Forest of Bowland: Pony trek

    Pony trek through the Forest of Bowland

    Experience the beauty of the Forest of Bowland from the saddle, passing through ethereal rolling landscapes best explored on foot or on horseback


    Orme Sight sculpture
    Orme Sight sculpture

    The relatively quiet, unexplored corners of the Forest of Bowland make this Area of Outstanding Natural Beauty one of Lancashire’s best kept secrets. Seen from above, the countryside is a canvas of emerald green with threads of silver woven throughout, rivers and reservoirs dividing bracken clad valleys.

    Longridge Fell, Forest of Bowland
    Longridge Fell, Forest of Bowland

    As wild as Bowland is, it is a haven for nature, with some of Britain’s rarer ground nesting birds making the region their home. Much of this wildlife is best viewed from horseback, an excellent way to get closer to nature without disturbing or scaring it away.

    An hour or two on a trusty steed from Braedens pony trekking centre, on the south western edge of Bowland, is an excellent way to take in the scenery. We departed riding briefly along the country lanes before heading off the beaten track into the fields overlooking Longridge Fell, a ridge standing 1,148ft high. For novice riders a gentle pace is reassuring here, while the more daring may enjoy a lively trot or canter depending on the terrain. Our route descended into the aptly named Boggy Wood, where our horses squelched their way through the marshy ground, winding through the trees on a trail that they knew only too well. Wild garlic and bluebells provided a glorious carpet not to mention an unforgettable scent. At the River Brock we stopped to let the horses drink and splash before our convoy proceeded up and out onto the hillside of Beacon Fell Country Park, where morning mists were finally clearing, leaving far reaching views across the valley as far as Morecambe Bay and the Isle of Man.


    With little more than the sound of hooves thudding on the track, we didn’t startle the roe deer until we were almost on top of them; rabbits gambolled feet away and as I turned in the saddle something resembling a weasel scuttled across the track. At 873ft up the breeze was welcome refreshment but we were bound for ice creams and cold drinks at the visitor centre café, as were many walkers and day-trippers who converged here.


    Dismounting after well over an hour in the saddle was blessed relief, probably also for the long suffering Palomino pony that was enduring my weight. A few of our party limped off to buy supplies before exploring the park’s best known feature: Orme Sight, the squinting head sculpture which threatens to roll off its perch. Part of a wider sculpture trail carved by local artist Thompson Dagnall from materials found in the area, this slightly menacing feature is in response to the claims that on a clear day it is possible to see as far as the Great Orme on the North Wales coast, which Dagnall implies is tricky, even when squinting. Visitors can stand behind the sculpture and peer through the open eye to see for themselves. For us, the Orme was not in sight.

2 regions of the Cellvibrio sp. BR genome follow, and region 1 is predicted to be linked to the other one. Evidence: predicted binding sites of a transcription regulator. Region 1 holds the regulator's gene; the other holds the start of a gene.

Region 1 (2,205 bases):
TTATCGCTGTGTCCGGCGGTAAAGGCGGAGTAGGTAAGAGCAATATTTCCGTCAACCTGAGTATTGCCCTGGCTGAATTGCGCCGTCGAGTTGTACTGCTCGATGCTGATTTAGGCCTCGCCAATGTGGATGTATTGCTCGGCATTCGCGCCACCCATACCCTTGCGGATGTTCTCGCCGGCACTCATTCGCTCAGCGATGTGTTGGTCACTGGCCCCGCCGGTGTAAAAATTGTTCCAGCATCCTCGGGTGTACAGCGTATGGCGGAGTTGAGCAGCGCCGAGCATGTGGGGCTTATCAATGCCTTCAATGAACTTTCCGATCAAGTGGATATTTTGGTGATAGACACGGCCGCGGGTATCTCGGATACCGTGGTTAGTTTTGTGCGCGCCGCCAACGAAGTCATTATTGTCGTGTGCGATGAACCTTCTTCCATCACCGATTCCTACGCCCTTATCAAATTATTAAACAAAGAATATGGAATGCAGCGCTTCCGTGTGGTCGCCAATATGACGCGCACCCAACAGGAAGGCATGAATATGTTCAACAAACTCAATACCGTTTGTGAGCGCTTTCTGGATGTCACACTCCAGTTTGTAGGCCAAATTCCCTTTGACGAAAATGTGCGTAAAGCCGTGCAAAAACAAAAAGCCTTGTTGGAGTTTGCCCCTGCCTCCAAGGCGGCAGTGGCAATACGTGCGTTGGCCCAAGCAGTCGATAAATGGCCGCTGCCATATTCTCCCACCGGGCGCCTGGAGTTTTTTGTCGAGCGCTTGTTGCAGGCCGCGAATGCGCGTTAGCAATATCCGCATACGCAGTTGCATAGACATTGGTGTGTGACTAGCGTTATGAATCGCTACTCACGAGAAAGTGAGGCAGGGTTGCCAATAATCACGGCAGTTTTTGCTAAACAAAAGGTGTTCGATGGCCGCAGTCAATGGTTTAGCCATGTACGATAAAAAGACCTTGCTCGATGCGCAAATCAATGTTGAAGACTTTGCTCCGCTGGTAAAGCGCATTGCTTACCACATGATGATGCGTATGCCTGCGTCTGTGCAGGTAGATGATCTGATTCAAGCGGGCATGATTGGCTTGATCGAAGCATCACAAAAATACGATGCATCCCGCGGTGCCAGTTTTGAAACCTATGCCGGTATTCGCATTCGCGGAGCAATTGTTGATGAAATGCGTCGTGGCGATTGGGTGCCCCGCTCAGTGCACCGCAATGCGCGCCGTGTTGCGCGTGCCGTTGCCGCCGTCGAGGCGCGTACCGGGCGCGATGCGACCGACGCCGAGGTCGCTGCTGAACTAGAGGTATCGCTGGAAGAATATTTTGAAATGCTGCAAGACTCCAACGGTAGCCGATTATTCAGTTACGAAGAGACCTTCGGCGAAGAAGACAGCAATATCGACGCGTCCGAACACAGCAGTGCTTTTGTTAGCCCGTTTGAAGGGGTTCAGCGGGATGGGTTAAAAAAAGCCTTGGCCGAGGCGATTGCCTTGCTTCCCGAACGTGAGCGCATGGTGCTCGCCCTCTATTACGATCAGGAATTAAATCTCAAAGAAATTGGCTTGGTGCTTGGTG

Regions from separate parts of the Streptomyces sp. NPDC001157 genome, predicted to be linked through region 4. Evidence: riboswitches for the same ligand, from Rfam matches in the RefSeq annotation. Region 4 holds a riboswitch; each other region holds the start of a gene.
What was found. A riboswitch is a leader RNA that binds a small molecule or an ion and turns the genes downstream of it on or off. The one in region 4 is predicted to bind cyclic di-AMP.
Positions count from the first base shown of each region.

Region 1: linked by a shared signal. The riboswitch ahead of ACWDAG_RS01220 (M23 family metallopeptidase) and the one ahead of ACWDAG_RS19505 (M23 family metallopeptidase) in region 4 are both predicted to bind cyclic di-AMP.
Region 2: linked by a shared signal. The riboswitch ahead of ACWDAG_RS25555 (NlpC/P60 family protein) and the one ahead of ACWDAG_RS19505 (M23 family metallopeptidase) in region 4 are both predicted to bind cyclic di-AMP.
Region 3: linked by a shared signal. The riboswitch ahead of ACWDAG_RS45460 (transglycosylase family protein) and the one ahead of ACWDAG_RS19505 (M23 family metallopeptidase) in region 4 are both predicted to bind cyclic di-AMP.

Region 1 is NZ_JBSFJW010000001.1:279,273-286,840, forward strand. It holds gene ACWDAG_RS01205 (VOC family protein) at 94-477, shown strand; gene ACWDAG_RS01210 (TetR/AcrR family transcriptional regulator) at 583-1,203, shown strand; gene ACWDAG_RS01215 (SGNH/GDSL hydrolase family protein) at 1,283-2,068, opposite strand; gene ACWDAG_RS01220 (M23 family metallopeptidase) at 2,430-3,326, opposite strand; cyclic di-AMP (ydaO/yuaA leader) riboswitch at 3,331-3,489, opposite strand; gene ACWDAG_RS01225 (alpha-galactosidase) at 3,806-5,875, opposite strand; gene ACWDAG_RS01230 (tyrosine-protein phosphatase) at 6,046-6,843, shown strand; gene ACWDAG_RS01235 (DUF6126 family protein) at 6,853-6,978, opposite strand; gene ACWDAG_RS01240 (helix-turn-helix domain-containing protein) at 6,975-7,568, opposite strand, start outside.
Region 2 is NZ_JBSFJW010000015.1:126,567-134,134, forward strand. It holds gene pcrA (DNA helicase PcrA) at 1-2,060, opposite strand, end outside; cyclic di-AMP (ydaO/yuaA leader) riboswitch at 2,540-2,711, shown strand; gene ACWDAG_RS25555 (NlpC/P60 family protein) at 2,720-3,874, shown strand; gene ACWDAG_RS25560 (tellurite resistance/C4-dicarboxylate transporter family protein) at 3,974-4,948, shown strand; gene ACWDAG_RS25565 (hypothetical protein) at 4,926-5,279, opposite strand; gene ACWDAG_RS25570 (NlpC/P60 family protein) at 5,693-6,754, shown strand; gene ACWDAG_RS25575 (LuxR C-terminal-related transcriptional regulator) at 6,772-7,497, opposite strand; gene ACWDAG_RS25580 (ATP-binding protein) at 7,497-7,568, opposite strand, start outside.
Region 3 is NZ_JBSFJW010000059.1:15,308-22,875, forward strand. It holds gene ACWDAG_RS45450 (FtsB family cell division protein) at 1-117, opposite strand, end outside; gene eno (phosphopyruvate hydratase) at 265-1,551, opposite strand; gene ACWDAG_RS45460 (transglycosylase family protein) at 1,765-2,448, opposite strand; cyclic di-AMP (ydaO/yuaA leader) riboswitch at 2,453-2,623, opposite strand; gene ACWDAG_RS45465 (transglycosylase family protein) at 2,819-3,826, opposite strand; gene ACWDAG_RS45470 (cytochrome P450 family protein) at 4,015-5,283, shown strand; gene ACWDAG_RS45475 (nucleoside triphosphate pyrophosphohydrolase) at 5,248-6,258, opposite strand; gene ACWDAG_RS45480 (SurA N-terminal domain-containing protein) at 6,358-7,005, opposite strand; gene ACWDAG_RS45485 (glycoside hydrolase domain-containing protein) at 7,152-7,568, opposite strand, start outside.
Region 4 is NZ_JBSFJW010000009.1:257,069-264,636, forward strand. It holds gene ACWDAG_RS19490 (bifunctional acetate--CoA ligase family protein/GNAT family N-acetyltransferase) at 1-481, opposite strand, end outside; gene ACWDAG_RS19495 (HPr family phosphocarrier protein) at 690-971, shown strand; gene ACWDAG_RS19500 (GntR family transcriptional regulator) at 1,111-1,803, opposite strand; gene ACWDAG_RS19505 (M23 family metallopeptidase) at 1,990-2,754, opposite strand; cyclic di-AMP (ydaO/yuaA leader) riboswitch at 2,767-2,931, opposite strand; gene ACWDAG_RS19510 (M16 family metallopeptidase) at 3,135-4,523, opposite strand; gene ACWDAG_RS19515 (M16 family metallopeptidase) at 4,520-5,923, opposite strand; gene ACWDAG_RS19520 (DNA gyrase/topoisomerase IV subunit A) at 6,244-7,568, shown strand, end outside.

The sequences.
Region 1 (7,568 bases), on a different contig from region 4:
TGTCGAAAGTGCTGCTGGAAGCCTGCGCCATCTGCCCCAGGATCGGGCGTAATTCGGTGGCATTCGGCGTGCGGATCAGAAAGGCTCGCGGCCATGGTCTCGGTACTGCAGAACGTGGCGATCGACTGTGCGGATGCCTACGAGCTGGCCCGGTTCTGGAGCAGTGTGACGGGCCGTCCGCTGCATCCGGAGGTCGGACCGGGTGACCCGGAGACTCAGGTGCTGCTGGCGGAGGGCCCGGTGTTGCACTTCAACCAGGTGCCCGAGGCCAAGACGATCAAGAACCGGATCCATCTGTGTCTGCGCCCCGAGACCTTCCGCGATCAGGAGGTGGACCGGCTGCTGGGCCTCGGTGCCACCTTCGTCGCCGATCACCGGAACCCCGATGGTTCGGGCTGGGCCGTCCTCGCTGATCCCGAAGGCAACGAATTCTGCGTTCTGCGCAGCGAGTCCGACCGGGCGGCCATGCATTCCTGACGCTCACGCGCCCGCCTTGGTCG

We finished our refreshments and attempted the most difficult part of the trek: climbing back into the saddle. From there it was all downhill with all of nature buzzing in our ears as we circled the fell and made our steady homeward journey back through the woods, across the river, pausing to let our leader open the occasional field gate, and enjoying the advantage of being high enough to peer over hedgerows. Braedens pony treks can be any length between one and four hours, in parties of up to 10. Be honest about your skill level in order to be paired with a suitable horse – some may prefer a more spirited mount while others will be content to plod, but even with the most placid horse it is important to stay alert. Ever the opportunist feeder, any horse will not hesitate to snatch a mouthful of tree or grass if given half the chance, or may suddenly object to the horse in front or behind.


    The Lancashire countryside is a surprise to many. Far from the industrial landscape that might be expected of the North West are unspoilt miles without a smoking chimney stack, ugly cityscape or noisy road in sight. While holidaymakers bypass the county for the more obvious attractions of the Lake District just up the road, they little realise that the romantic fells of Bowland house a royal estate at Whitewell, Britain’s geographic centre at Dunsop Bridge village, and fantasy landscapes that stir the soul.




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